Engineer training, identification of hazardous curve questioned in deadly 'Cascades' crash

RELATED TOPICS: PASSENGER | AMTRAK | DERAILMENTS/WRECKS
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Amtrak engineer training came under scrutiny at a National Transportation Safety Board hearing on the December 2017 Cascades derailment.
Steve Carter

WASHINGTON — The training of Amtrak engineers, as well as the extent of efforts to identify a potentially dangerous curve, were focal points in Tuesday’s National Transportation Safety Board hearing on last December’s fatal derailment of an Amtrak Cascades train at DuPont. Wash.

The Dec. 19, 2017, wreck of train No. 501, which killed three passengers, was the subject of part of a two-day NTSB hearing which also looked into the Feb. 4, 2018, derailment of the Silver Star in Cayce, S.C. [See “CSX, Amtrak tell hearing of operating changes since fatal ‘Silver Star’ wreck,” Trains News Wire, July 12, 2018.]

The fact-finding hearing raised questions whether Amtrak operating crews had a sufficient number of familiarization runs before beginning revenue service on a new bypass route south of Tacoma, Wash. The derailment occurred on the first Amtrak revenue run on the Point Defiance bypass between Tacoma and Nisqually, Wash.

Responses to questioning by NTSB Chair Robert Sumwalt revealed that most qualifying runs were conducted at night so as to avoid interference with Sounder commuter train runs, which were already operating over a portion of the line during the day. One such training run had seven people in the cab, exceeding the number considered safe by Amtrak standards. At the same time, new Siemens Chargers were being introduced on the Cascades, so engineers were also familiarizing themselves with the locomotives. In his interviews with NTSB, Sumwalt reported, the engineer of the ill-fated train said the curve at milepost 19.8 was on his mind, but that his limited familiarity with the lines of sight from the Charger locomotive may have hindered his ability to see the wayside warning signs until it was too late. The derailment came at that curve, which had a 30 mph speed limit, following a section of straight, 79-mph track. The last recorded speed of the locomotive before the crash was 78 mph; the engineer had applied the train brakes moments before the derailment. [See “NTSB: Amtrak ‘Cascades” engineer applied brakes seconds before crash,” Trains News Wire, Dec. 22, 2017]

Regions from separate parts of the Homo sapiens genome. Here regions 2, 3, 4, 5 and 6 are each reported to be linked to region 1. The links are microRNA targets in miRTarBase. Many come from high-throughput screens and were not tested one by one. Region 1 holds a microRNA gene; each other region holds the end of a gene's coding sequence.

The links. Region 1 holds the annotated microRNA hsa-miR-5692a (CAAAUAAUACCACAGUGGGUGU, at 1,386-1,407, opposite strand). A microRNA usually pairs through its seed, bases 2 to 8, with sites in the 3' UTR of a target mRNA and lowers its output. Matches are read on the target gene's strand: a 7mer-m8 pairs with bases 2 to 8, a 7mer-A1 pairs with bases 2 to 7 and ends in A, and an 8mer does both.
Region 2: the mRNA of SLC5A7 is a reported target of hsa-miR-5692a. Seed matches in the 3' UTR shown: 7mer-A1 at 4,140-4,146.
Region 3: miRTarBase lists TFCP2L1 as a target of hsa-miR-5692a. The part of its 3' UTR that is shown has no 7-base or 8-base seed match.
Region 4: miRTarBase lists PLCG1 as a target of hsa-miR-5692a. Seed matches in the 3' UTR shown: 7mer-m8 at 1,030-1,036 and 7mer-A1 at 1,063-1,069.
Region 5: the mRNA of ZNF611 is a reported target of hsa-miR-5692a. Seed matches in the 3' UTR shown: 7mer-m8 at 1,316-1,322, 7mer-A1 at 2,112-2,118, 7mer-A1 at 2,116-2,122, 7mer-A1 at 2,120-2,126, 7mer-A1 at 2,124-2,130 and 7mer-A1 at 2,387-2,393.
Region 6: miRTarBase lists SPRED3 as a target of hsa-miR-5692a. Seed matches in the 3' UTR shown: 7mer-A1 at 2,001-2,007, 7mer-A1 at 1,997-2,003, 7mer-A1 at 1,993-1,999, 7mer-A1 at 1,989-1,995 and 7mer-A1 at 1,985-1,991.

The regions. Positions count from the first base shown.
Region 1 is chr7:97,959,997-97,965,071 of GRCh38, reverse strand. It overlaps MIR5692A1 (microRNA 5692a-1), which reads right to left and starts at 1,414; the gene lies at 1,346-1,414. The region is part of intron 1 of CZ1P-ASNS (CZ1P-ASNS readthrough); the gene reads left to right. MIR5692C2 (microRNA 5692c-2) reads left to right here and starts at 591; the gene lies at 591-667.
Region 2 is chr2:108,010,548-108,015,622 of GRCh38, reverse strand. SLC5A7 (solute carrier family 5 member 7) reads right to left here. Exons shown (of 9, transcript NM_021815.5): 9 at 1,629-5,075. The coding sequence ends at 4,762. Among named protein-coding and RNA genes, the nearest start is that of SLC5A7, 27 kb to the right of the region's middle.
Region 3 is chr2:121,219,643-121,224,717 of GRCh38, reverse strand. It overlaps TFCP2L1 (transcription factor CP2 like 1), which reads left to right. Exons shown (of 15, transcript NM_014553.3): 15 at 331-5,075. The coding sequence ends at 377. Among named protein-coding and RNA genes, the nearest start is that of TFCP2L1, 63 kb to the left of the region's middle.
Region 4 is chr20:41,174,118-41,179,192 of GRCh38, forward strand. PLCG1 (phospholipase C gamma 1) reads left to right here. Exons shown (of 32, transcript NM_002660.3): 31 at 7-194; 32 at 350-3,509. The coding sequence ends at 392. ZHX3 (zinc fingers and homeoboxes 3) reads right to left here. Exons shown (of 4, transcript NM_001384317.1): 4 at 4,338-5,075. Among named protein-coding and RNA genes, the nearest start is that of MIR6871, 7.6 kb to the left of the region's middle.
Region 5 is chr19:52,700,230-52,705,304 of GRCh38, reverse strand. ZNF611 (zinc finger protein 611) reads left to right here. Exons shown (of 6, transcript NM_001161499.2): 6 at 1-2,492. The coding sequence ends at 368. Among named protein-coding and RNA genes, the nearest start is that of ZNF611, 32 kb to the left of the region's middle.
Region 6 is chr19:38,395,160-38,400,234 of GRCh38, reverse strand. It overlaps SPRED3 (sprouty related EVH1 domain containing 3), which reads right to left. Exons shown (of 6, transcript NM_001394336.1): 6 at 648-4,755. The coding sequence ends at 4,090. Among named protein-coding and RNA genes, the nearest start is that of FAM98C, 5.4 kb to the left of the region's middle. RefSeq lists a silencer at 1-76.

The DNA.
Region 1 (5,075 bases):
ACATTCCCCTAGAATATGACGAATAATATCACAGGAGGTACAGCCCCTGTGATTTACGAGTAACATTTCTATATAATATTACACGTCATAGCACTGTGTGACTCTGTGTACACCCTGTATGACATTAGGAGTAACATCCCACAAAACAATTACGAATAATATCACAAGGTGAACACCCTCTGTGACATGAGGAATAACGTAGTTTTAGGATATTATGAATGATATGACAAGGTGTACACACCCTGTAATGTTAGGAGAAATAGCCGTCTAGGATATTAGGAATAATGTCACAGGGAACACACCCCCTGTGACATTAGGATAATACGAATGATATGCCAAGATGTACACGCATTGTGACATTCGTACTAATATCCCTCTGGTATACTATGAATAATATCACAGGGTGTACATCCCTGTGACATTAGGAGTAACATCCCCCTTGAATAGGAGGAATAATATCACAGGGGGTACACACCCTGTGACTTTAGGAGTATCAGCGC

Going forward, Amtrak will only begin a new service or routing “once all safety precautions and mitigations are in place,” testified Mike DeCataldo, Amtrak senior director for system safety and customer satisfaction. The passenger carrier will require a minimum of four round-trips over the entirety of the new route, up from the previous minimum of one, before an engineer or conductor is qualified to operate over it.

The curve where the derailment occurred “wasn’t specifically called out” in initial hazard analysis, Sound Transit Construction Safety Manager Robert Taaffe testified, although the route's curves were generally given a rating indication they were “unacceptable” without mitigation. Notices and signage approaching the curve downgraded the risk to “undesirable.” Positive train control, which would have prevented the train from exceeding the speed limit, had not yet been activated on the bypass. Amtrak, which moved trains back to their original coastal route following the accident, will not return to the bypass until PTC is operational. That is expected before the end of 2018.

NEWSWIRETrains News Wire

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